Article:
Planet Grim by Alex Behr
7.13 Books, 2017
While not every story in Planet Grim is set on planet Earth, the book delivers on the “Grim.” Alex Behr’s debut story collection is a gritty wonderland of junkies, burnouts, and dreamers, with most of its stories centered on the forgotten, drug-addled underworlds of the Pacific Northwest. Hidden among tech giants, microbrews, and sleek suburbs, Behr paints these decaying lives and landscapes as if they actually are from another planet, some secret world lying just beyond the next pine-covered hill. But more than characters and locations, it’s the sentence-level writing that propels Planet Grim from good to great. The prose constantly leaps in ways both thrilling and unpredictable.
Behr’s stories are refreshingly varied, but one early piece that establishes Planet Grim’s titular tone is “Wet.” The story follows a depressed mother as she works her way toward divorcing her husband and moving on with her young son. But like many pieces in this collection, “Wet” is focused less on plot and more on the writing. These sentences meander in and out of bizarre and sometimes gross mental territory that cause the reader to question what is and is not real:
I have a bad gin headache and many unfinished projects. I can’t find Advil. Four coffee mugs and one espresso cup in the bedroom. Fifty books I will never read. I have lost the sweetness, affection, lust, and pride in the other. I forget the pet names (but I remember). I give up the teasing (I transfer it to the cat).
I live with a polite stranger, a slob. I am a slob.
“Mealworms can be ground into butter. They taste like cow milk!” The top of my brain is pressing upward into my skull. It’s my fault. … I cut off my left arm with nail clippers. It hangs on. I can’t snip the final pieces of dried-out skin.
The woman’s thinking circles divorce but constantly dives into odd asides, invigorating the writing and allowing Behr to pepper the story with brilliant phrases like “Does the egg scream when it’s pierced by the sperm?” and “The suburban failure machine.” Amazingly, Behr condenses all this unhappiness and random violence into four tight pages. Many of Planet Grim’s stories follow the same trend in combining despair and weirdness in a quick, coiled package.
Place plays a central role in the collection, and none of the stories illustrates this more than “Fairyland.” The story is set in Berkeley, but rather than focus on upper-class intellectuals, Behr points her lens at drugged-out hippies barely scraping by. Cookie, fourteen, is upset at her clueless mother Anne for taking on a boarder, Theresa, whom Cookie both despises and admires. Theresa takes Cookie to the seedy underbelly of the Bay area, educating Cookie in drugs, sex, and escaping from danger. Place permeates the story in a way that feels suffocating to Cookie: “She hated Berkeley. She hated the tube socks and incense sticks for sale at the flea market; she hated roaming the aisles with Theresa, looking for her drug connection in the food stall lines or by the reggae drummers. She hated the men who whistled at her and told her to smile.” To further emphasize place, Cookie eventually wanders to Fairyland, a decayed amusement park for children that accurately mirrors Behr’s dark Pacific landscape:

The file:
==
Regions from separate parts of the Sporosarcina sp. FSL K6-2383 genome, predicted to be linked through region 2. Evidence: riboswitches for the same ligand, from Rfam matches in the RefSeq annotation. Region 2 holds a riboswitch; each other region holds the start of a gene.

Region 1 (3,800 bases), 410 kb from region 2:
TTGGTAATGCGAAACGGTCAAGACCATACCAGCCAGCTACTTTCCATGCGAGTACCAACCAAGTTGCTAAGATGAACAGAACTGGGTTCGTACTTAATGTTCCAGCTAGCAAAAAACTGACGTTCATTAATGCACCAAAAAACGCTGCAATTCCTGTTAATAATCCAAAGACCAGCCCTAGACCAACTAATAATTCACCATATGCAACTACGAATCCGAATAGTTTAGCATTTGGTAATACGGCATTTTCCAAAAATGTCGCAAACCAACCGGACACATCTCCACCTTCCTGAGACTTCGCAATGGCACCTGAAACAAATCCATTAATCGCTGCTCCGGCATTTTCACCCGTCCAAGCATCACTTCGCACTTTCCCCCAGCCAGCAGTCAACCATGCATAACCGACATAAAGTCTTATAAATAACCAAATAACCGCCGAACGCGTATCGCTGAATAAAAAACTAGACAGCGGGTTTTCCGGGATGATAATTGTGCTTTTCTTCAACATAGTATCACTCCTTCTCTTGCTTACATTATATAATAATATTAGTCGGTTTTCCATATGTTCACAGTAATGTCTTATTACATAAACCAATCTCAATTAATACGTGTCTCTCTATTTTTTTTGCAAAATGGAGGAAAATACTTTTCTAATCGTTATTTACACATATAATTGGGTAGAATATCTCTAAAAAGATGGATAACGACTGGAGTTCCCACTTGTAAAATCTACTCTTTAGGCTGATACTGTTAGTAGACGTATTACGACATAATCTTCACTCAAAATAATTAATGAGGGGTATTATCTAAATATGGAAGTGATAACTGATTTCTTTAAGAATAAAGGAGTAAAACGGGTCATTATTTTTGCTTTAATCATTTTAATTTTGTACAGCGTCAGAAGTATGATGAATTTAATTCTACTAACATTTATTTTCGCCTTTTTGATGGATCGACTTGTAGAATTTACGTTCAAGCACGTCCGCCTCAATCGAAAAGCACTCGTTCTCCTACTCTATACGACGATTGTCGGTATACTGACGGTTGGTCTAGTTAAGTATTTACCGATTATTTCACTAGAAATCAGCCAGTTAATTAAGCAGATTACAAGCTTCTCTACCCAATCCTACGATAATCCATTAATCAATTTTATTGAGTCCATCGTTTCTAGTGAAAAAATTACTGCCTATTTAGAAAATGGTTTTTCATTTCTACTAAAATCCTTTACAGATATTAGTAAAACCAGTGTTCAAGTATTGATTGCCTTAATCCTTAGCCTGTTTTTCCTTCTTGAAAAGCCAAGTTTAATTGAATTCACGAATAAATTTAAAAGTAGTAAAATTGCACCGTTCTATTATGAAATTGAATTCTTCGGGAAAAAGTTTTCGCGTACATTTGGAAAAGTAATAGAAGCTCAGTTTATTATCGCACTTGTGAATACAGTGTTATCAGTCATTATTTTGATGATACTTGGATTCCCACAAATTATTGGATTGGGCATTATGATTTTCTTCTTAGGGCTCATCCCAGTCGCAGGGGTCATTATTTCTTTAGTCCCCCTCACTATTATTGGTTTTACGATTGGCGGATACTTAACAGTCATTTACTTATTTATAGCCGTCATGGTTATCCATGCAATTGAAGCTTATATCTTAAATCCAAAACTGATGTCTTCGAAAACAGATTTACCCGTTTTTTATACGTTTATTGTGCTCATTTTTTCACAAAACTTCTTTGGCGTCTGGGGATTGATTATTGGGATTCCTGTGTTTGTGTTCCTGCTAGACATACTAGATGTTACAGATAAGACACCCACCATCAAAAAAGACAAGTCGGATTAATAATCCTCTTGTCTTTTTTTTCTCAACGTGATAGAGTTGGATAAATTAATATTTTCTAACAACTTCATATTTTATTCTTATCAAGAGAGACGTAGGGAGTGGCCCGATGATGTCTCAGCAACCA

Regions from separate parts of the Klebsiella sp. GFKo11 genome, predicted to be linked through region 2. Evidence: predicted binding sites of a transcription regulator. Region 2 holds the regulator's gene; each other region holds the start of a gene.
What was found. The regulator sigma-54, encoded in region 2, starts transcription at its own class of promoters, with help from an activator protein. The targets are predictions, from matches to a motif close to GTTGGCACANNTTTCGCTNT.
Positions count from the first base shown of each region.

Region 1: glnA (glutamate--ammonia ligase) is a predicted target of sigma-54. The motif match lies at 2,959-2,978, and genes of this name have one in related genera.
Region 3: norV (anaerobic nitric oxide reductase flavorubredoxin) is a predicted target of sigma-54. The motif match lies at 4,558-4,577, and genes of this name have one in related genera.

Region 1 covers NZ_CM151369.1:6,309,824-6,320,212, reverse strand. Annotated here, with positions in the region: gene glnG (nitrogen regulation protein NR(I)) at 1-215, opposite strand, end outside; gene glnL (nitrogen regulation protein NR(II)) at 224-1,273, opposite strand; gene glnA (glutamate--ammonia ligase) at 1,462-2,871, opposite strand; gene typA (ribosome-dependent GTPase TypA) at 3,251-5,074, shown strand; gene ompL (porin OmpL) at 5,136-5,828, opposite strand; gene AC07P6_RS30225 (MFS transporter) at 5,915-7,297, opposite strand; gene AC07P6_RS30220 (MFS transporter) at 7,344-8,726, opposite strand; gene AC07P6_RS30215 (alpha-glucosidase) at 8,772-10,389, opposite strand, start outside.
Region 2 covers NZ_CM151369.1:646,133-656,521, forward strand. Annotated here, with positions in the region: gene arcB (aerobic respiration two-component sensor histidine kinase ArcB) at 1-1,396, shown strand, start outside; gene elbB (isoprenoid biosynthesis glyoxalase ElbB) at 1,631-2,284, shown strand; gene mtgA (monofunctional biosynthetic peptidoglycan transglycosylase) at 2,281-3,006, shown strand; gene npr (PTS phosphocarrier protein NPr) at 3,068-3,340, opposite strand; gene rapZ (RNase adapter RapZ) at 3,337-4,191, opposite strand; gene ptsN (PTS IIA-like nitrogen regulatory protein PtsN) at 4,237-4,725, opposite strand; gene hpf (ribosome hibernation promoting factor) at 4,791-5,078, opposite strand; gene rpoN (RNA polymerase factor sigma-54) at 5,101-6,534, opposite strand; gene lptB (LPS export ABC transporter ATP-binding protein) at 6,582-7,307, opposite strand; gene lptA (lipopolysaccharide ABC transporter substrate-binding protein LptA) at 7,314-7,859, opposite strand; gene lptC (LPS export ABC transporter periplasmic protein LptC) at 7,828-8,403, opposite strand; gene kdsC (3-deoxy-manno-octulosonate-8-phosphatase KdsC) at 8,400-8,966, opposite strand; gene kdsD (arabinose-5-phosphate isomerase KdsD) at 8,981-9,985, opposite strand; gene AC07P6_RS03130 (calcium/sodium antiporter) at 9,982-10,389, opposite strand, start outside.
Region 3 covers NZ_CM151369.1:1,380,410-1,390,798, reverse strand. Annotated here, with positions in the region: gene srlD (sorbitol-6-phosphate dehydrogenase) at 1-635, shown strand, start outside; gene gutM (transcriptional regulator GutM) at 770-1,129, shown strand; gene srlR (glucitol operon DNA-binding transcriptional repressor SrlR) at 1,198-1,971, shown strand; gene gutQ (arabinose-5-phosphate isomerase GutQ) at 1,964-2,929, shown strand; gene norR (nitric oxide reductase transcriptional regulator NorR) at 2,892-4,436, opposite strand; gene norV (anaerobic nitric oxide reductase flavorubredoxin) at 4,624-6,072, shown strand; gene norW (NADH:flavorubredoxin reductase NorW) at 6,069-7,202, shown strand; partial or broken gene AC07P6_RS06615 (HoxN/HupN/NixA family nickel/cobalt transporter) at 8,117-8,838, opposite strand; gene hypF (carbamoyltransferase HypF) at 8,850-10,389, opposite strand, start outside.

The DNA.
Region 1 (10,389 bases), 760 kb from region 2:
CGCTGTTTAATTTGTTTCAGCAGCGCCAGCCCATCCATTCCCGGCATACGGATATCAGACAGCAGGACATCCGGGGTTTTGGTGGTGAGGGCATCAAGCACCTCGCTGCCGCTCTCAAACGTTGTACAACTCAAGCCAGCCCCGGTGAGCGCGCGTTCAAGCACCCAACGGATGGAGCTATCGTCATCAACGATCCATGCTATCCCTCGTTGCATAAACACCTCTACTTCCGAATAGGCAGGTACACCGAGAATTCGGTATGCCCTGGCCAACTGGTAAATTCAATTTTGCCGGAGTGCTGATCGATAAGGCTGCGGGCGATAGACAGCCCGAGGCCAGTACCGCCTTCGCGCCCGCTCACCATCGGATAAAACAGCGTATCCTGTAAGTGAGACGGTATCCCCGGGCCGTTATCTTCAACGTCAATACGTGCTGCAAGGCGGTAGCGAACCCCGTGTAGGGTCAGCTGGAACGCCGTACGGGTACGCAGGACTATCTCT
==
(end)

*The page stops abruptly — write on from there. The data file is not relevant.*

This park was Oakland’s version of urban nature, evergreens growing by parking signs and bare spots on the grass. … The tiny amusement park was protected by barbed wire, as if it could keep out anyone with a good set of clippers. By the entrance, a concrete Old Woman peered out the window of her pink shoe, the color of Pepto-Bismol. She has too many children, Cookie, thought, but she’s smiling. My mom only has one but I’m not good enough. She had to get a fake one.
“Fairyland” is filled with similar ironies and metaphors. And, like “Wet,” the story is largely built with small but wonderful phrases, including this dazzling line: “Being a teenage girl was like being meat on a stick.” On the sentence level, Behr is a master.
Importantly, Behr isn’t intent on glorifying this underworld; she works hard to capture the real confusion and sadness of these people in stories like “Some Weird Sin,” “The Desperate Ones,” and “Cuckoo.” The beginning of “The Desperate Ones” is a deceptively complex series of observations on the part of our nameless narrator. Hidden among the grit of these lines is a vulnerable character who wants nothing more than to find happiness and love:
Right now I am high. He is watching TV like a sucker. I want to sock him in the spine. “Pay some attention to me.” I have enough salt to cure the wound afterwards. I am so bored. … Listen, Charles, you don’t need to buy anything. You have me. And I am everything for you. I will rip out the eyes of that product that takes your interest from me. I see you through the glass.
The narrator becomes increasingly desperate in her attempts to be loved by Charles, resulting in one of the collection’s boldest and most experimental endings.
Another of Planet Grim’s strengths is its variety. The collection features full-length stories, flashes, stories in parts, and wild shifts in perspective. Behr manages to surprise her readers in terms of style and form while maintaining her focus on the downtrodden and the grinding minutia of their lives. But the main draw to this book is the extraordinary sentence work on each and every page. Readers who love dark stories filled with drugs, strangeness, desperate characters, Cascade landscapes, and some of the best writing this reviewer has ever read in a debut, should pick up Planet Grim.